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19

His portfolio should be renamed so that he is the Minister of Homelessness.

Surely that would solve the problem overnight, in National's eyes.
History would show that to fix it all you need is someone to front it and lie about there being no issue.

Or hopelessness?

Although to be fair to Nick, from memory there was about 6 years of doing nothing by whoever the previous minister was before he got the job. At least Nick has done some minor tinkering instead of nothing...

He at least shambled around confusedly with a clipboard and talked mendacious drivel. Did the previous numpty even do that?

The previous numpty was Maurice Williamson. He just let MBIE go completely off the rails and do whatever they pleased and made some giant cock ups with the building code. This made compliance problems worse, Councils more difficult and pushed up the cost of any building consent considerably.

In fact things were so bad at MBIE that their website had a section on the front page for filing corruption complaints against MBIE. The Ministry also stabbed other Ministries in the back by not consulting with them. Unsurprisingly Maurice Williamson went to the back bench so he would create any more disasters. Nick Smith has pottered around but not much has changed. We certainly don't have the houses that are claimed because there aren't enough.

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20

Nick Smith is a joke. His office still has not replied to me either. Maybe he should concentrate on his portfolio duties rather than trying to use statistics to lie. FHB will certainly be able to turn a corner with a house price collapse, but not with this pre-election nonsense.

As 2 Tooth pointed out above this is a bit rich from Nick Smith. National was vigorously denying that there was a housing problem until late last year. Anyone who believes him is extremely gullible.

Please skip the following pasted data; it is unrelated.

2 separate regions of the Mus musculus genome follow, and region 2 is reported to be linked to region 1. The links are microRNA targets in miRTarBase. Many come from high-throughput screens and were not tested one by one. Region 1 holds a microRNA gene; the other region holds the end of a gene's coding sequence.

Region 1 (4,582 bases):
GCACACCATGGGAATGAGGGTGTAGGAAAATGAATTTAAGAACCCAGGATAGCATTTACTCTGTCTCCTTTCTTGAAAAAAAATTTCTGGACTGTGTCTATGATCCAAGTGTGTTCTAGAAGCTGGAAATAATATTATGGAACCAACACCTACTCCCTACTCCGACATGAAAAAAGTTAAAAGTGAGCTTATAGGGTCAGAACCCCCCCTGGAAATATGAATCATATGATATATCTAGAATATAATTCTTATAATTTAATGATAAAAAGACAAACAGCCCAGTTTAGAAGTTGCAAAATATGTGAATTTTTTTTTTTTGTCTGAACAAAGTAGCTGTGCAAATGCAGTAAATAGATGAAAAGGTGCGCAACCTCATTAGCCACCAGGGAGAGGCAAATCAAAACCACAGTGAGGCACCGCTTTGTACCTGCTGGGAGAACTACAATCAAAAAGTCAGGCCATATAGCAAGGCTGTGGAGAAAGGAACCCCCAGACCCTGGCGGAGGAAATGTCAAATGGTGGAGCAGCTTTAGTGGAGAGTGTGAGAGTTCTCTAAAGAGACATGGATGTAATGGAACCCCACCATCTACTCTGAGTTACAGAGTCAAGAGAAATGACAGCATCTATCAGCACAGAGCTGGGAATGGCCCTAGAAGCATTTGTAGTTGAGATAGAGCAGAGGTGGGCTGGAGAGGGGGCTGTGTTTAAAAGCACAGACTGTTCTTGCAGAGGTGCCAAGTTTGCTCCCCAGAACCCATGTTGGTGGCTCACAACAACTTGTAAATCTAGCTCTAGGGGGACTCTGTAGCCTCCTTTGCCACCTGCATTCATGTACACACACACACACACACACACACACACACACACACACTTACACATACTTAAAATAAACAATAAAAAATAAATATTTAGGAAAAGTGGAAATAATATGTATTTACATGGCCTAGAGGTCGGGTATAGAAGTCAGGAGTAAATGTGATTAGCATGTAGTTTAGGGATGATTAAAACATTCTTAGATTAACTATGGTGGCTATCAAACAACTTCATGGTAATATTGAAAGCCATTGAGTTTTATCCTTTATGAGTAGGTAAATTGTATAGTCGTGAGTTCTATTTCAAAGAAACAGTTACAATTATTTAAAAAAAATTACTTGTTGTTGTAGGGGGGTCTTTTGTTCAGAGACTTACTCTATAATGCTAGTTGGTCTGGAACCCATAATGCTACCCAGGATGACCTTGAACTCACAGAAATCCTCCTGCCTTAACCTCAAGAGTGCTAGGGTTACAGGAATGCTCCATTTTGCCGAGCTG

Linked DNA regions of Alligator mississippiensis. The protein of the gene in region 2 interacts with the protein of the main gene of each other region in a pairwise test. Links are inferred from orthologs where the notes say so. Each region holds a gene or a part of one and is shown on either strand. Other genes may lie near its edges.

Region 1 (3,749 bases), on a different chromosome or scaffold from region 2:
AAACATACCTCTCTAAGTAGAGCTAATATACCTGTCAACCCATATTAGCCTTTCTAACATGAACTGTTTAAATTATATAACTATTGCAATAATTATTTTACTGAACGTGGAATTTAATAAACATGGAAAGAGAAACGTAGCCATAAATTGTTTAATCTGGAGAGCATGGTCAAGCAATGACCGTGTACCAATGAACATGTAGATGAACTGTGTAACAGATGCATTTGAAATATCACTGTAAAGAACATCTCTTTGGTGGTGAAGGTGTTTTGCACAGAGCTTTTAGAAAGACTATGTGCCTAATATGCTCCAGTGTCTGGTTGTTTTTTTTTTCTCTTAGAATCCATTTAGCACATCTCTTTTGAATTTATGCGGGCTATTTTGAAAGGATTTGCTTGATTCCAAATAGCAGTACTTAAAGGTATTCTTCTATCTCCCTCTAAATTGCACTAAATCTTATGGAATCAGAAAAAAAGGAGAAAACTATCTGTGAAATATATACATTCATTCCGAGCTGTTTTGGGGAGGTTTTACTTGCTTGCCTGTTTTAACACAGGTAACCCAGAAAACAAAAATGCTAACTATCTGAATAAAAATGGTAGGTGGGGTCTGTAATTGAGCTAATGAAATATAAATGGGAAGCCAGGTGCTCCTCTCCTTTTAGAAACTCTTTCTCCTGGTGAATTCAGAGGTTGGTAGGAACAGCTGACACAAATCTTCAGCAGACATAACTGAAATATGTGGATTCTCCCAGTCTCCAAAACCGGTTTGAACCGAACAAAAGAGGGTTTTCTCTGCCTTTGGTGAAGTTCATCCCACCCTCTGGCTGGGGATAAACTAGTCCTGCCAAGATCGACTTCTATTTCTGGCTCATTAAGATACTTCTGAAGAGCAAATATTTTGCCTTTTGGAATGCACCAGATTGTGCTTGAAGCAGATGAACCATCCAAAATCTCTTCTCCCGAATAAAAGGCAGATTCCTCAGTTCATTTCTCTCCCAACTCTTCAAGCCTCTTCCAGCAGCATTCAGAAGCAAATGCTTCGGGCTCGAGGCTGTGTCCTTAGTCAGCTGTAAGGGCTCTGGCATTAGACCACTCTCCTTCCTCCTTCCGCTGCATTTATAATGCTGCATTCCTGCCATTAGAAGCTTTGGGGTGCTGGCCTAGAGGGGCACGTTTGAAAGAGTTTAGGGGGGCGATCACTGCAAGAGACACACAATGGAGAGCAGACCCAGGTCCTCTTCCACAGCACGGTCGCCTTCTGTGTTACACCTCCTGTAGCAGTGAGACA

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21

In the same week ANZ NZ announces a $1.275 Billion 9 month profit, principally earned from the debt fuelled housing ponzi, we have a Government minister praising the fact that Kiwi's are able to pile their retirement savings into an unaffordable home.

Pouring more fuel on the fire is not going to save the building.

Please get a grip, accept the market needs to correct and end this madness!

Perfect mechanism for thieving the retirement savings of the young.

We all deserve to own our own homes but they shouldn't be handouts from the government.

Every home owner who has enjoyed capital gains has enjoyed handouts. That is the nature of inflation caused by money creation.

Agree, we should be able to afford them ourselves. You aren't going to tell me that a couple on $20/hr each can afford to buy in Auckland are you?

We all deserve to own our own homes but it doesn't have to be in Auckland.

40% investor LVR's means this $40 an hour couple can't buy anything outside of Auckland whilst they are living in Auckland. Unintended consequences. I have never lived in a house I have owned And now with 40% LVR's the RBNZ has killed any form of home ownership for most.

Isn't it 20% for your own home

DGZ, You brought in Auckland, just lucky the Chineses came to town, bit rich

Oh please, give me a break. I bought in the 90's and early 2000's as if it is my fault.

So you benefited from affordable housing supply created in part by earlier public-private building initiatives, cheap Housing Corp loans etc. Bit rich to benefit from that then turn around and say no one else should be able to anymore.

Update on situation in Ireland: still a mess:
https://www.irishtimes.com/life-and-style/people/weekend-read-the-ghost-...
"There were far too many developments built and not to an acceptable standard."
"The tax-driven building boom scarred the local economy long term too as manufacturers were “crowded out” with low-skilled workers being sucked into construction, he says."
“The scheme made things worse, both in that it left ghost estates but it also crowded out the real business economy – the exporting and manufacturing economy – and it created a lost decade,” he says.